After ten years in elective politics, helping his community and people with disabilities is still paramount for St. James North Member of Parliament Edmund Hinkson.
As he celebrated this milestone during a thanksgiving service at the Garden Church of God last Sunday, the former Home Affairs Minister thanked constituency members, friends and parliamentary colleagues for their continued support.
Hinkson, who has often credited his sister Cecilia, who was born deaf for his heavy involvement in advocating for those with disabilities, said after a decade in politics, he was looking forward to debating the Rights of Persons with Disabilities Bill in Parliament later this year, and the National Policy document which he noted should be going to cabinet.
“It has been an honour and pleasure to be an elected Member of Parliament for the last ten years. I don’t know that I would have gotten into elective politics but for my lifelong desire to help people with disabilities, not only at the basic level but at the macro level as well,” he said.
Considering his extensive family background in politics, Hinkson attributed his love for people and the support of his colleagues to his advancement in politics through the years.
Most notably, he thanked former Minister of Health Jeffrey Bostic, Senior Minister Dr William Duguid, MP for St George South Dwight Sutherland, MP for St James South Sandra Husbands, former cabinet minister Peter Phillips, Minister with Responsibility for Crime Prevention Corey Lane, Senator Liz Thompson and MP for St Thomas Cynthia Forde – all of whom were in attendance at the service at Reid Road, the Garden, St. James.
Hinkson also pledged his full support to Corey Lane and his initiative to bring parenting training into the community. “Having joined PAREDOS (Parents Education For Development In Barbados) two months ago and seeing young people lead the service this morning, we see what good parenting can bring. If it is that the state has to intervene to help those parents who need help emotionally, psychologically, financially, this Government will,” he stressed.
Acknowledging that parenting can be a difficult task when paired with life as a politician, Hinkson jokingly confessed that he has often heard from his family that he loves his constituents more than he does them. However, he added that being there for constituents was simply something that was always in his heart.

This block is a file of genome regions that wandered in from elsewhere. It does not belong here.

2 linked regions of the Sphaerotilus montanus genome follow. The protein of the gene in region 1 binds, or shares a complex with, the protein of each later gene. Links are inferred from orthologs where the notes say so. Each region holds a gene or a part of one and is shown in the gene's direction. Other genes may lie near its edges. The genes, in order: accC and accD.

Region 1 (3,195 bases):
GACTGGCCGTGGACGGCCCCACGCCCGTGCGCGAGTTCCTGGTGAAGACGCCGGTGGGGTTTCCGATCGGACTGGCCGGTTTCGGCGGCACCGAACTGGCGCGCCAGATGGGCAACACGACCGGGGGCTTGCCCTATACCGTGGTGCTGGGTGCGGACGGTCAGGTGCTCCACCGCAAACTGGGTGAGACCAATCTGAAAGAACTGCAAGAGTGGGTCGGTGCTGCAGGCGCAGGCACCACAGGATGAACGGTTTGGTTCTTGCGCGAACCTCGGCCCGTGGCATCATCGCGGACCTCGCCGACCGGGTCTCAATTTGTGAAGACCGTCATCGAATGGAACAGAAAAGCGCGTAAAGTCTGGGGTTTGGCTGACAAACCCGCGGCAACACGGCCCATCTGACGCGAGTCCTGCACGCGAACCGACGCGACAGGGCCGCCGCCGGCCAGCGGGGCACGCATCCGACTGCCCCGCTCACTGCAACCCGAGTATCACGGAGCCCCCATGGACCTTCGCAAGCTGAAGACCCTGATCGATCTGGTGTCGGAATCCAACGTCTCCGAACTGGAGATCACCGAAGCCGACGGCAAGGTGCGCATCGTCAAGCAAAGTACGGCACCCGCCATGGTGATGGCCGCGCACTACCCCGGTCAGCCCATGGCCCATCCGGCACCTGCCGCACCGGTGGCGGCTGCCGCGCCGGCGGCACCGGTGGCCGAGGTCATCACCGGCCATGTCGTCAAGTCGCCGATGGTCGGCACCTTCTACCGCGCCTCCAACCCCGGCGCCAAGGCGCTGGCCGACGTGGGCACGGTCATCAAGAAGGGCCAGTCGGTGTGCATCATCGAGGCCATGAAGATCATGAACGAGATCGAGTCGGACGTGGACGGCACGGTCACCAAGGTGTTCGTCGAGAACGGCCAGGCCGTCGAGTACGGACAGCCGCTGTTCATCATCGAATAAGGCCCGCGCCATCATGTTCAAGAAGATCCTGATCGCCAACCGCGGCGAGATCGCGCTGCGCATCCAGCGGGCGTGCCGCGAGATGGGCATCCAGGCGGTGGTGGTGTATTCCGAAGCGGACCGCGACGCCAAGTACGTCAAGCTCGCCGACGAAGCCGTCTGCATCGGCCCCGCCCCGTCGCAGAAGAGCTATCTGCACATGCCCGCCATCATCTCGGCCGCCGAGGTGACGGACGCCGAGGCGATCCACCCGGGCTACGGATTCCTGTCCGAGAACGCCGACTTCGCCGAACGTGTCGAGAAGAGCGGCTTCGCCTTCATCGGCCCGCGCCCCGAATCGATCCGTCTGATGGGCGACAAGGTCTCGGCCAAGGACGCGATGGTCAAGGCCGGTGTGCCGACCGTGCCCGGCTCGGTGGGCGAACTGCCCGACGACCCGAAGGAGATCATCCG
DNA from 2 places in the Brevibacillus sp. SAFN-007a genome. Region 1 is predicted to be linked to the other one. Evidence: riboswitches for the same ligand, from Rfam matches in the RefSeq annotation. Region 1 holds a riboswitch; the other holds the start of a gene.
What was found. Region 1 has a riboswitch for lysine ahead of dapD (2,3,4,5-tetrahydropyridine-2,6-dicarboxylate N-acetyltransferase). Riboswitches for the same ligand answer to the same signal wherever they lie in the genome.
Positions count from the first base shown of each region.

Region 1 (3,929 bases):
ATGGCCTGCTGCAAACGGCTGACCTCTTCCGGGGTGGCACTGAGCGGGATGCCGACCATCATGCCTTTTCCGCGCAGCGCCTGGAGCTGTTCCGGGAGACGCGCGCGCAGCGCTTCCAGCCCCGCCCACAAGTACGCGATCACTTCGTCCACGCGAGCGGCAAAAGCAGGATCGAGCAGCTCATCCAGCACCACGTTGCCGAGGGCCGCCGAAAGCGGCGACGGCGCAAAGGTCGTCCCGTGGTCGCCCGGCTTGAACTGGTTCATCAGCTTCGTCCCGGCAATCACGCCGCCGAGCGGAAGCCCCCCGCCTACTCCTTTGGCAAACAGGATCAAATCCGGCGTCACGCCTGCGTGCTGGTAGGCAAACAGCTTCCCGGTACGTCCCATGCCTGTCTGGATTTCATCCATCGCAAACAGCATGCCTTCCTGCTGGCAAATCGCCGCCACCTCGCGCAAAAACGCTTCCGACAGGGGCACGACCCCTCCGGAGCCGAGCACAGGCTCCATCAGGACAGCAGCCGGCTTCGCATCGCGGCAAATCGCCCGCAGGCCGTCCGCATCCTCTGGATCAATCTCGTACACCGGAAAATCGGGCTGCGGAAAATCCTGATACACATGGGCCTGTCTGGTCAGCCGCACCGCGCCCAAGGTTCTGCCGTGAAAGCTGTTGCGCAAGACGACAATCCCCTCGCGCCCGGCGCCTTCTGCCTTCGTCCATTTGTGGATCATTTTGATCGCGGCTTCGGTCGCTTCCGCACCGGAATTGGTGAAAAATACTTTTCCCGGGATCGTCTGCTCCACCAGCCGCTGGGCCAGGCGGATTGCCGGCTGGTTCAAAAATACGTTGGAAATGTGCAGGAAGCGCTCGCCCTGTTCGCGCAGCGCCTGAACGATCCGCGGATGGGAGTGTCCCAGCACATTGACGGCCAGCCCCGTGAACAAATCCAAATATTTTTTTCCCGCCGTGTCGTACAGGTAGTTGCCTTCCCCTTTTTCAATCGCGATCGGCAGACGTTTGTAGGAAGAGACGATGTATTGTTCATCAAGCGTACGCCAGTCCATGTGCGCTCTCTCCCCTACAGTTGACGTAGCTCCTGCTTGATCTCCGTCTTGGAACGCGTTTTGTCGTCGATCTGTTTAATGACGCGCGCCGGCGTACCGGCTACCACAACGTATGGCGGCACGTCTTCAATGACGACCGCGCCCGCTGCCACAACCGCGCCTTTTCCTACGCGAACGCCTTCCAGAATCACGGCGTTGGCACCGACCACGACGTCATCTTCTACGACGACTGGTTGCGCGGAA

Sharing a story of going beyond the call of duty outside his constituency, Hinkson recalled a house fire that took the life of his friend 76-year-old Millington Donavan Drakes, a resident of Westmoreland, St. James.
“Drake’s shop is not in my constituency. It’s across the border and Mr Drakes was not supportive of the Barbados Labour Party, but that was irrelevant. Drakes is my friend and if there was someone that could help Drakes, it had to be me. Regrettably, by the time I reached, I was told his body was discovered, but that is the commitment that someone who is involved in politics must have,” he told the congregation.
Additionally, as he thanked Prime Minister Mottley for the opportunity to serve in Cabinet, Hinkson said he had all intentions to continue his work within the community and with disabilities even after he leaves elective politics.
Quoting 1 Samuel 1:24 in his closing remarks, the attorney- at-law said, “I always consider the great things the Lord has done for me and I certainly believe that giving back to society has to be a part of the DNA of someone who has had the benefits and privileges of being a citizen of this great country.” (BB)